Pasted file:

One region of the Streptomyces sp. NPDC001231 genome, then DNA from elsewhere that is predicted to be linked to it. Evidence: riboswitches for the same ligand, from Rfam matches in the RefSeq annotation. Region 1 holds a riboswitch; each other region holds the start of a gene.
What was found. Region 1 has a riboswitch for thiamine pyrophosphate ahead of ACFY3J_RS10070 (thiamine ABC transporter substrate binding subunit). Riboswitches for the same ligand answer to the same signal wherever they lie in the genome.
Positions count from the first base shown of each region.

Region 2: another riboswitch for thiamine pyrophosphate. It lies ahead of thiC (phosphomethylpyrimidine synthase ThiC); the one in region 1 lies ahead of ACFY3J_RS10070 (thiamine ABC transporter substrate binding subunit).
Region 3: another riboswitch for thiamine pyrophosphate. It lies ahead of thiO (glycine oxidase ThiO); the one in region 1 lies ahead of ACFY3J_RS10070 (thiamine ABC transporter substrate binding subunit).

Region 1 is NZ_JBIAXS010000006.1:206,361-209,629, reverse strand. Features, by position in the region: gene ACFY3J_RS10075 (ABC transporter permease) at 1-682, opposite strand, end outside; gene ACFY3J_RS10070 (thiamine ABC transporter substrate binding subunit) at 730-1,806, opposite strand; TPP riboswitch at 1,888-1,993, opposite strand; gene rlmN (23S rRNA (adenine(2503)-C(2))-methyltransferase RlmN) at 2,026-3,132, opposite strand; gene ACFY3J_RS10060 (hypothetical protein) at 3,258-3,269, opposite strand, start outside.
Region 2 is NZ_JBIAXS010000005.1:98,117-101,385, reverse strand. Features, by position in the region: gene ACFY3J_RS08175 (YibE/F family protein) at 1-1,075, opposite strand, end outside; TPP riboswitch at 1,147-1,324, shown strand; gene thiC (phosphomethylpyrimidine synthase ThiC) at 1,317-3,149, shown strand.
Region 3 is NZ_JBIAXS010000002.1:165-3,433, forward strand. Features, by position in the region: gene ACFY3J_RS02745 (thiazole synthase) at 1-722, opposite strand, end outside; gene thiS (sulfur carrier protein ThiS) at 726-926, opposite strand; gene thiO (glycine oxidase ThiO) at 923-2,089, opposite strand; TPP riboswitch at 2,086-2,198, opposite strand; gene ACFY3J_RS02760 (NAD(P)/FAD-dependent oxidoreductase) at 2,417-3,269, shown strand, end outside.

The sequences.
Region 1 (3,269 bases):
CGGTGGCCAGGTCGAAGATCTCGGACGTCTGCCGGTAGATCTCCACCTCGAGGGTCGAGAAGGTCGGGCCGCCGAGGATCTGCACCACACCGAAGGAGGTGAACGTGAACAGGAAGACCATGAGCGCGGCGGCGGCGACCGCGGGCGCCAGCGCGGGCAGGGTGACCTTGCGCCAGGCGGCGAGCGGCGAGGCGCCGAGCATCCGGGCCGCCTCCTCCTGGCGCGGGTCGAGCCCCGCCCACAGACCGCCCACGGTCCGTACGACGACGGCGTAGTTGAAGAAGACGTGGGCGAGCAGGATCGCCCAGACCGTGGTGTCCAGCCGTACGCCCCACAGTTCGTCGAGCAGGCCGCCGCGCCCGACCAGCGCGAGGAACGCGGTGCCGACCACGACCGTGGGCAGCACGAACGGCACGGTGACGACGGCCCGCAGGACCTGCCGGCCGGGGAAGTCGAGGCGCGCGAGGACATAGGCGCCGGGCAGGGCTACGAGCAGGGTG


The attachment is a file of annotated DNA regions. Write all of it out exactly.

One region of the Streptomyces sp. NPDC001231 genome, then DNA from elsewhere that is predicted to be linked to it. Evidence: riboswitches for the same ligand, from Rfam matches in the RefSeq annotation. Region 1 holds a riboswitch; each other region holds the start of a gene.
What was found. Region 1 has a riboswitch for thiamine pyrophosphate ahead of ACFY3J_RS10070 (thiamine ABC transporter substrate binding subunit). Riboswitches for the same ligand answer to the same signal wherever they lie in the genome.
Positions count from the first base shown of each region.

Region 2: another riboswitch for thiamine pyrophosphate. It lies ahead of thiC (phosphomethylpyrimidine synthase ThiC); the one in region 1 lies ahead of ACFY3J_RS10070 (thiamine ABC transporter substrate binding subunit).
Region 3: another riboswitch for thiamine pyrophosphate. It lies ahead of thiO (glycine oxidase ThiO); the one in region 1 lies ahead of ACFY3J_RS10070 (thiamine ABC transporter substrate binding subunit).

Region 1 is NZ_JBIAXS010000006.1:206,361-209,629, reverse strand. Features, by position in the region: gene ACFY3J_RS10075 (ABC transporter permease) at 1-682, opposite strand, end outside; gene ACFY3J_RS10070 (thiamine ABC transporter substrate binding subunit) at 730-1,806, opposite strand; TPP riboswitch at 1,888-1,993, opposite strand; gene rlmN (23S rRNA (adenine(2503)-C(2))-methyltransferase RlmN) at 2,026-3,132, opposite strand; gene ACFY3J_RS10060 (hypothetical protein) at 3,258-3,269, opposite strand, start outside.
Region 2 is NZ_JBIAXS010000005.1:98,117-101,385, reverse strand. Features, by position in the region: gene ACFY3J_RS08175 (YibE/F family protein) at 1-1,075, opposite strand, end outside; TPP riboswitch at 1,147-1,324, shown strand; gene thiC (phosphomethylpyrimidine synthase ThiC) at 1,317-3,149, shown strand.
Region 3 is NZ_JBIAXS010000002.1:165-3,433, forward strand. Features, by position in the region: gene ACFY3J_RS02745 (thiazole synthase) at 1-722, opposite strand, end outside; gene thiS (sulfur carrier protein ThiS) at 726-926, opposite strand; gene thiO (glycine oxidase ThiO) at 923-2,089, opposite strand; TPP riboswitch at 2,086-2,198, opposite strand; gene ACFY3J_RS02760 (NAD(P)/FAD-dependent oxidoreductase) at 2,417-3,269, shown strand, end outside.

The sequences.
Region 1 (3,269 bases):
CGGTGGCCAGGTCGAAGATCTCGGACGTCTGCCGGTAGATCTCCACCTCGAGGGTCGAGAAGGTCGGGCCGCCGAGGATCTGCACCACACCGAAGGAGGTGAACGTGAACAGGAAGACCATGAGCGCGGCGGCGGCGACCGCGGGCGCCAGCGCGGGCAGGGTGACCTTGCGCCAGGCGGCGAGCGGCGAGGCGCCGAGCATCCGGGCCGCCTCCTCCTGGCGCGGGTCGAGCCCCGCCCACAGACCGCCCACGGTCCGTACGACGACGGCGTAGTTGAAGAAGACGTGGGCGAGCAGGATCGCCCAGACCGTGGTGTCCAGCCGTACGCCCCACAGTTCGTCGAGCAGGCCGCCGCGCCCGACCAGCGCGAGGAACGCGGTGCCGACCACGACCGTGGGCAGCACGAACGGCACGGTGACGACGGCCCGCAGGACCTGCCGGCCGGGGAAGTCGAGGCGCGCGAGGACATAGGCGCCGGGCAGGGCTACGAGCAGGGTG